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As part of a larger problem (showing convergence in distribution of a random variable), I am trying to find $\displaystyle{\lim_{n\to\infty}} \sqrt n \left(\log\left(\frac x{e\sqrt n} + 1\right)\right)$. I know that the answer is $\frac xe$ (via WolframAlpha) but I don't know how to show it.

So far I have tried manipulating the expression to make it amenable to L'Hopital's rule, but this hasn't succeeded; I wind up just getting another indeterminate expression after applying L'Hopital's. Any tips would be appreciated.

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    $\begingroup$ $$\lim_{x\to \infty} \dfrac{\log(1/x + 1)}{1/x} = 1$$. $\endgroup$ – A---B Sep 12 '17 at 14:58
  • $\begingroup$ Maybe use some log properties to break up that $\frac{x}{e\sqrt{n}}$ into subtraction? Possibly combine the 1 and the fraction into a single term then break up into separate logarithms. Good luck! $\endgroup$ – Jon Staggs Sep 12 '17 at 15:01
  • $\begingroup$ Set it equal to $L$ and then raise both sides to $e^L=exp(\sqrt{n}\ln(\frac{x}{e\sqrt{n}}+1)$, then solve. $\endgroup$ – JohnColtraneisJC Sep 12 '17 at 15:01
  • $\begingroup$ So many different ways to solve this. I would use the taylor expansion of $\log(1+x)$ around zero. $\endgroup$ – Marc Sep 12 '17 at 15:05
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I know you have an answer, but I think there's an easier way.

Let $a = x/e$ and $y = \sqrt n$

$$\lim_{\sqrt n \to \infty} \sqrt n \ln (\frac{x}{e\sqrt n} + 1) = \ln (\lim_{y \to \infty} (\frac{a}{y}+ 1)^y) $$

The latter is a common limit problem, which gives us

$$\ln (\lim_{y \to \infty} (\frac{a}{y}+ 1)^y) = \ln e^a = a = \frac{x}{e}$$

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  • $\begingroup$ With this answer I finally feel that I am able to understand how to reach the solution (rather than merely follow along another's reasoning). Thank you. $\endgroup$ – Ceph Sep 12 '17 at 17:22
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The systematic, "let's not think about tricks and do Taylor series" way:

As $\frac{x}{e\sqrt{n}}\xrightarrow[n\to\infty]{} 0$ for every fixed $x$, we have $$ \log\left(1+\frac{x}{e\sqrt{n}}\right) = \frac{x}{e\sqrt{n}} + o\left(\frac{1}{\sqrt{n}}\right) $$ from which $$ \sqrt{n}\log\left(1+\frac{x}{e\sqrt{n}}\right) = \frac{x}{e} + o\left(1\right)\xrightarrow[n\to\infty]{}\frac{x}{e} $$ where we used the first-order Taylor series for $\log(1+u)$ around $0$.


The more elementary, simpler way (once you recognize a derivative): use $$ \sqrt{n}\log\left(1+\frac{x}{e\sqrt{n}}\right) = \frac{x}{e}\cdot \frac{\log\left(1+\frac{x}{e\sqrt{n}}\right)}{\frac{x}{e\sqrt{n}}} \xrightarrow[n\to\infty]{} \frac{x}{e}\cdot\frac{d}{du} \log(1+u)\big|_{u=0} = \frac{x}{e}\cdot1 $$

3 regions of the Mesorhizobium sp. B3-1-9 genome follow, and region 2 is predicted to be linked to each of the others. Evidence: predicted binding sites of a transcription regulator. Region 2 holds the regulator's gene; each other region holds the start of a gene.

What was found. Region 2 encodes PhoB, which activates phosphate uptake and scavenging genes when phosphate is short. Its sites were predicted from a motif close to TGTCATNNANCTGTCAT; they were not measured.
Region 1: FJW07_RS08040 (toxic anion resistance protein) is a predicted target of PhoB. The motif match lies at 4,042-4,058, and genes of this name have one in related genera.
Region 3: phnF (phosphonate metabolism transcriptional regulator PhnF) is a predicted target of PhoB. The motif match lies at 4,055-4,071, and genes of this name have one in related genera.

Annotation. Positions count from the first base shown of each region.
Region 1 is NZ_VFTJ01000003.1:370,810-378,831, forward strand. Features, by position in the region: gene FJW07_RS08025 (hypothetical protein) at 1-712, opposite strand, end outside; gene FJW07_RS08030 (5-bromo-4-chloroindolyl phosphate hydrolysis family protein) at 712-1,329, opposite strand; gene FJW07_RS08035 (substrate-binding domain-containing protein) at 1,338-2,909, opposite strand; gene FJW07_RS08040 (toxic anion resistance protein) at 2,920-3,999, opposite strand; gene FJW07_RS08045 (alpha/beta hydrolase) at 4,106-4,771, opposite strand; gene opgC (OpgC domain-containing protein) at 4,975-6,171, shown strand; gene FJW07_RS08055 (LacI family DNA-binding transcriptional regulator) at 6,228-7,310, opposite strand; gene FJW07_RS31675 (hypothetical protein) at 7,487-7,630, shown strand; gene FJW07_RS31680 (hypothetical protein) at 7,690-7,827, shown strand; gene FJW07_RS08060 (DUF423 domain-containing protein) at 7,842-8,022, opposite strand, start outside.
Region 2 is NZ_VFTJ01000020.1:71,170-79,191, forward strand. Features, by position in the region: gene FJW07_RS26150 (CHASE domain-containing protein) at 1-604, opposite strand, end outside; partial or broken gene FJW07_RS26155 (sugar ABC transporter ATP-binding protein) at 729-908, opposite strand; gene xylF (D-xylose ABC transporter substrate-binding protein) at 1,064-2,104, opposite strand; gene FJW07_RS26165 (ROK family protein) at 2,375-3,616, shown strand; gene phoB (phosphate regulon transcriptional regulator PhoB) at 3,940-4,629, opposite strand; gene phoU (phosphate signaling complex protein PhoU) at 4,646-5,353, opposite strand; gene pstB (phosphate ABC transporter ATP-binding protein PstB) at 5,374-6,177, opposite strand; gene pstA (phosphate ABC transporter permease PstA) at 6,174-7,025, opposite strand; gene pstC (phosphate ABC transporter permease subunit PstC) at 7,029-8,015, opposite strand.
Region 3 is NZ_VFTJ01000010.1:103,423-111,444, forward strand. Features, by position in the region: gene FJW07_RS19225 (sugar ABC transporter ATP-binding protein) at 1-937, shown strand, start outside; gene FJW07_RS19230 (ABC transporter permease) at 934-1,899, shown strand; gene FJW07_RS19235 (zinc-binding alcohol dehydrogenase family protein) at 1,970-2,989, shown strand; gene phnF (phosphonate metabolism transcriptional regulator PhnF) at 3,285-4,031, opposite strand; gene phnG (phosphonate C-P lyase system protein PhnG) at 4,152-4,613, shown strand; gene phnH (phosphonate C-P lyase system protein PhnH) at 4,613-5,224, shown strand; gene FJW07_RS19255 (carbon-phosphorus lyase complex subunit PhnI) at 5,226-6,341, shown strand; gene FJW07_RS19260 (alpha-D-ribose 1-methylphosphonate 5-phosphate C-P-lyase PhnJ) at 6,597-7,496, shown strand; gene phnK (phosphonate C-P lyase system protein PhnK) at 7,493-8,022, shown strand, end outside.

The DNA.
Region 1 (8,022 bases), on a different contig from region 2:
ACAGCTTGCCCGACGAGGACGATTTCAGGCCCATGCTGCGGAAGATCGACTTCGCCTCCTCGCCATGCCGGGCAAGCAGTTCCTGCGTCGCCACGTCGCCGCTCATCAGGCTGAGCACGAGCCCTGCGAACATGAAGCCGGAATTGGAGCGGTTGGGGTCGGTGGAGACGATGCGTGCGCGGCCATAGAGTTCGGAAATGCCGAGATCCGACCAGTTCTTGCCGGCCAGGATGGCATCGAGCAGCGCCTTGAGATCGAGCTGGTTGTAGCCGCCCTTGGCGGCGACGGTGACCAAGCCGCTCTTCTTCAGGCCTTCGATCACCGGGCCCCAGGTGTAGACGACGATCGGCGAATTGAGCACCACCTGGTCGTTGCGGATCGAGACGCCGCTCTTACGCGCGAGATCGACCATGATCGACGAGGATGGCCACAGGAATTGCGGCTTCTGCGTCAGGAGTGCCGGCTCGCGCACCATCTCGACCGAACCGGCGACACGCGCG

Note that this is equivalent to the first method, since the derivative here amounts to first-order Taylor approximation.

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I thought it might be instructive to present an approach that relies on elementary, pre-calculus tools only. To that end, we now proceed.


In THIS ANSWER, I showed using only the limit definition of the exponential function and Bernoulli's Inequality that the logarithm function satisfies the inequalities

$$\frac{x-1}{x}\le \log(x)\le x-1 \tag 1$$

for all $x>0$.

Using $(1)$ with $x$ replaced with $1+\frac{x}{e\sqrt n}$ reveals

$$\frac{\frac{x}{e}}{1+\frac{x}{e\sqrt n}}\le \sqrt{n}\log\left(1+\frac{x}{e\sqrt n}\right)\le \frac{x}{e}\tag2$$

whence applying the squeeze theorem to $(2)$ yields the coveted limit

$$\bbox[5px,border:2px solid #C0A000]{\lim_{n\to \infty}\sqrt{n}\log\left(1+\frac{x}{e\sqrt n}\right)=\frac xe}$$

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Hint: $\lim_{n\to\infty} \sqrt n \left(\log\left(\frac x{e\sqrt n} + 1\right)\right)=\lim_{n\to\infty}\frac{ \left(\log\left(\frac x{e\sqrt n} + 1\right)\right)}{\frac{1}{\sqrt n}}$, now use L'Hopital's rule.

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  • $\begingroup$ So... you're using L'Hopital rule, a (not-so-elementary) theorem which involves computing $f'(u)$ and $g'(u)$ to compute the limit of $\frac{f(u)}{g(u)}$ in order to find the limit $\lim_{u\to 0}\frac{f(u)-f(0)}{u-0}$? Isn't that a bit... unnecessary, and deeply circular? $\endgroup$ – Clement C. Sep 12 '17 at 15:12
  • $\begingroup$ @ClementC. I agree to your comment. $\endgroup$ – Arun Sep 13 '17 at 4:09

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